UNICEF in Myanmar

Children at SchoolA girl attends class in Yay Cho village primary school, Nyaung Shwe Township, Shan State. Photo: ©UNICEF Myanmar/2016/Kyaw Kyaw Winn

1950 marked the beginning of UNICEF Myanmar. At that starting point, Myanmar’s campaign to prevent tuberculosis, supported by UNICEF, vaccinated about one million children a year, or roughly 80 per cent of annual births. As the decade of the 1960s came to a close, UNICEF’s Executive Director announced Myanmar’s Leprosy project, conducted through years of mass campaigning, as the most successful in the world. This was just the beginning of UNICEF’s activities and partnership with Myanmar’s governments. For the last 65 years, UNICEF has been working to positively change the lives of every child throughout the country.

As Myanmar writes a new chapter in its history, this is an excellent opportunity to achieve major gains for all children. UNICEF’s current country programme (2011-2015) had been extended to 2017 to ensure that the opportunities provided by various reforms address children’s needs and accelerate results for every child in the country, especially the most marginalized.

The changing political and social context within Myanmar has created many opportunities to improve the protection of children from violence, abuse, neglect and exploitation. Investing resources in building the systems needed to prevent and respond to child protection issues is critical at this point in time. Whilst important gains have been made, there are still serious protection concerns remaining, including the numbers of children in institutional care, treatment of children in contact with the law, prevalence of child labour, increasing rates of trafficking, and ongoing conflict and communal violence across the country.

UNICEF also supports the achievement of Basic Education and Gender Equality for all children in Myanmar. Our core work is focused around the donor-funded Quality Basic Education Programme (QBEP). In addition, UNICEF works to enhance social cohesion through the Peacebuilding, Education and Advocacy (PBEA) initiative.

Do you know that:

Myanmar has one of the highest maternal mortality and under 5 mortality rates in the region. Most of these deaths could be prevented through effective nutrition, hygiene, sanitation and health interventions, delivered through a strengthened health care system. UNICEF’s Young Child Survival and Development (YCSD) programme works with government, non-government and research partners to reduce maternal and child mortality, and illness in Myanmar.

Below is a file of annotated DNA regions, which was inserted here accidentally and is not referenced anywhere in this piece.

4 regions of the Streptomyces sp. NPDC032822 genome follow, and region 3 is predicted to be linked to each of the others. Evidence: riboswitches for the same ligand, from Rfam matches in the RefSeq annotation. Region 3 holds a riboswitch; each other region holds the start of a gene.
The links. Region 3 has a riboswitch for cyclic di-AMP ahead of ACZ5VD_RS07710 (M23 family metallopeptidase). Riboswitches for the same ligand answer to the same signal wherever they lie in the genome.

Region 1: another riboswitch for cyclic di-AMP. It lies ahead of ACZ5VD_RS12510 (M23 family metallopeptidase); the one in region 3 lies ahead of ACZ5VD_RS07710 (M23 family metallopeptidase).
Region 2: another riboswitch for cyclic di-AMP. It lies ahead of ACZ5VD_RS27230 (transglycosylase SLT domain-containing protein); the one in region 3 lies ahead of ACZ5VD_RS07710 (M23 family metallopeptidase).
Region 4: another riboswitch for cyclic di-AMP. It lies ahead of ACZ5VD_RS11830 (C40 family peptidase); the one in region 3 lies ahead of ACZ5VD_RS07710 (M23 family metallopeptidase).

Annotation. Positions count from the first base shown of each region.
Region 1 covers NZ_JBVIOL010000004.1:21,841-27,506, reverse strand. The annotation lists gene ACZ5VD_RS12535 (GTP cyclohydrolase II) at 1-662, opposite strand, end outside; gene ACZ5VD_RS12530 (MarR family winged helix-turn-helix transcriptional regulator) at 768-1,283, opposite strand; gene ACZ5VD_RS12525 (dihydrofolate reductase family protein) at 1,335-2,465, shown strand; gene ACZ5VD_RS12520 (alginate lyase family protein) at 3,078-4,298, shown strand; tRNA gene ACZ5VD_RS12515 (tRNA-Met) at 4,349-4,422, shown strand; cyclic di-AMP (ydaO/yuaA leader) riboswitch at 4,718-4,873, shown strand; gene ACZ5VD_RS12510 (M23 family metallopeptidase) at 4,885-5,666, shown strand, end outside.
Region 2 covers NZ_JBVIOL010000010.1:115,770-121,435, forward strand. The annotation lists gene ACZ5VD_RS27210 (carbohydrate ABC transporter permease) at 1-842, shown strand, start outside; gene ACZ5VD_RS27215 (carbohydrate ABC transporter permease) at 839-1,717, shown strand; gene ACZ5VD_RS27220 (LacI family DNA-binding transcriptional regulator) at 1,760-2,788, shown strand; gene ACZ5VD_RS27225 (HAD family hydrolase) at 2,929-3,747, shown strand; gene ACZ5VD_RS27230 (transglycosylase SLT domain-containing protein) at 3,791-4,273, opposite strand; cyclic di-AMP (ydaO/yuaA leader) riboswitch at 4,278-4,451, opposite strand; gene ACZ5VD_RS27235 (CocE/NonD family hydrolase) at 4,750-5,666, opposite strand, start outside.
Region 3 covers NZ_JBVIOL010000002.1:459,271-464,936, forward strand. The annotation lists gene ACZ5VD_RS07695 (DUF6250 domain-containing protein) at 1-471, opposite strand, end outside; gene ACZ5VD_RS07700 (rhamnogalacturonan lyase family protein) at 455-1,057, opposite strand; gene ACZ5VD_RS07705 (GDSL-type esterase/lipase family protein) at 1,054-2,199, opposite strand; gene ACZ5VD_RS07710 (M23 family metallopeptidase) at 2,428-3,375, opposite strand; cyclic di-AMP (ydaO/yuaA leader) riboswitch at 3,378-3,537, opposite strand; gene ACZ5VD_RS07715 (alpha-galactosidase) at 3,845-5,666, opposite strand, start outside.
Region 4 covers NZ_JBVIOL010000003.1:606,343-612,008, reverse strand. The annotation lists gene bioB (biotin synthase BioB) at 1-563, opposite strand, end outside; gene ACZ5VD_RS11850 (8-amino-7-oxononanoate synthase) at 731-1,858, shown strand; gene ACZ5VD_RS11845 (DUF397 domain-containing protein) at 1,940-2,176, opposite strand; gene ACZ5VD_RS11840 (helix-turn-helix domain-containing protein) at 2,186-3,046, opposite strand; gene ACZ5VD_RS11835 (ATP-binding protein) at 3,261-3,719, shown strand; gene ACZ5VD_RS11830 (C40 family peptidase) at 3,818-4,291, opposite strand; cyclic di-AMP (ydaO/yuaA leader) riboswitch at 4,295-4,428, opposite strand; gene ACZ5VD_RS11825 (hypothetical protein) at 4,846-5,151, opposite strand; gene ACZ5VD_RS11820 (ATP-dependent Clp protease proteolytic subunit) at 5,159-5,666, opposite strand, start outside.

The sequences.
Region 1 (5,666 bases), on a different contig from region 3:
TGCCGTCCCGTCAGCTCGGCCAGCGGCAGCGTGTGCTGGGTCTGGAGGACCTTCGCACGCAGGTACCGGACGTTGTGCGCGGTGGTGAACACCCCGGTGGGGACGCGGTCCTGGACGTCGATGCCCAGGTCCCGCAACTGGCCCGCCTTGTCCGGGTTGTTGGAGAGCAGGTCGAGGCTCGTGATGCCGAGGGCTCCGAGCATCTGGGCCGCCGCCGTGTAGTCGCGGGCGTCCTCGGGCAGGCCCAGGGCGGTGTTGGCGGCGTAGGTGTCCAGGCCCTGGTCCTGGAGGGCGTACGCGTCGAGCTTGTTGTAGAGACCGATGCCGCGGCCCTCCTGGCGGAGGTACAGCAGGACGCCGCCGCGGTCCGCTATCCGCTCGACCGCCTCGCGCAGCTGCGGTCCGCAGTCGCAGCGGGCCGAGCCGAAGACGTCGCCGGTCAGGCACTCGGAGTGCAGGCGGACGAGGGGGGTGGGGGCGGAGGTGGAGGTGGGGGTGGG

In this context, UNICEF’s support will continue to focus on equitable service delivery, strengthening systems in education, health and nutrition, WASH and child protection and make them accessible to the most vulnerable children across the country, including through opportunities generated by decentralization. The organisation will support capacity building at Union, State and Township levels to develop and implement plans and budgets for children. UNICEF will also support sector reforms towards the development of policies and legislation that will accelerate the realisation of children’s rights.

In addition, UNICEF supports the response to the needs of children affected by conflict and natural hazards, and investment in preparedness, disaster risk reduction and resilience building strategies. Strengthening partnerships at national and state/regional levels with other organizations, civil society and Non-State Actors has been fundamental to delivering results for children.

UNICEF Myanmar has been implementing a comprehensive advocacy strategy to influence a range of decision makers and other relevant audiences. Increasing public finance for children; protecting and promoting the rights of all children in Rakhine State; children affected by armed conflict; the first 1000 days of a child’s life’s, and children with disabilities are the five office-wide advocacy priorities identified for the period 2014-2017.

UNICEF’s mandate is anchored in the Convention on the Rights of the Child (CRC) and its work is concerned with the fulfilment of the rights of every child, everywhere, and at all times- regardless of ethnicity, race, citizenship status of their parents, socio-economic status or ability.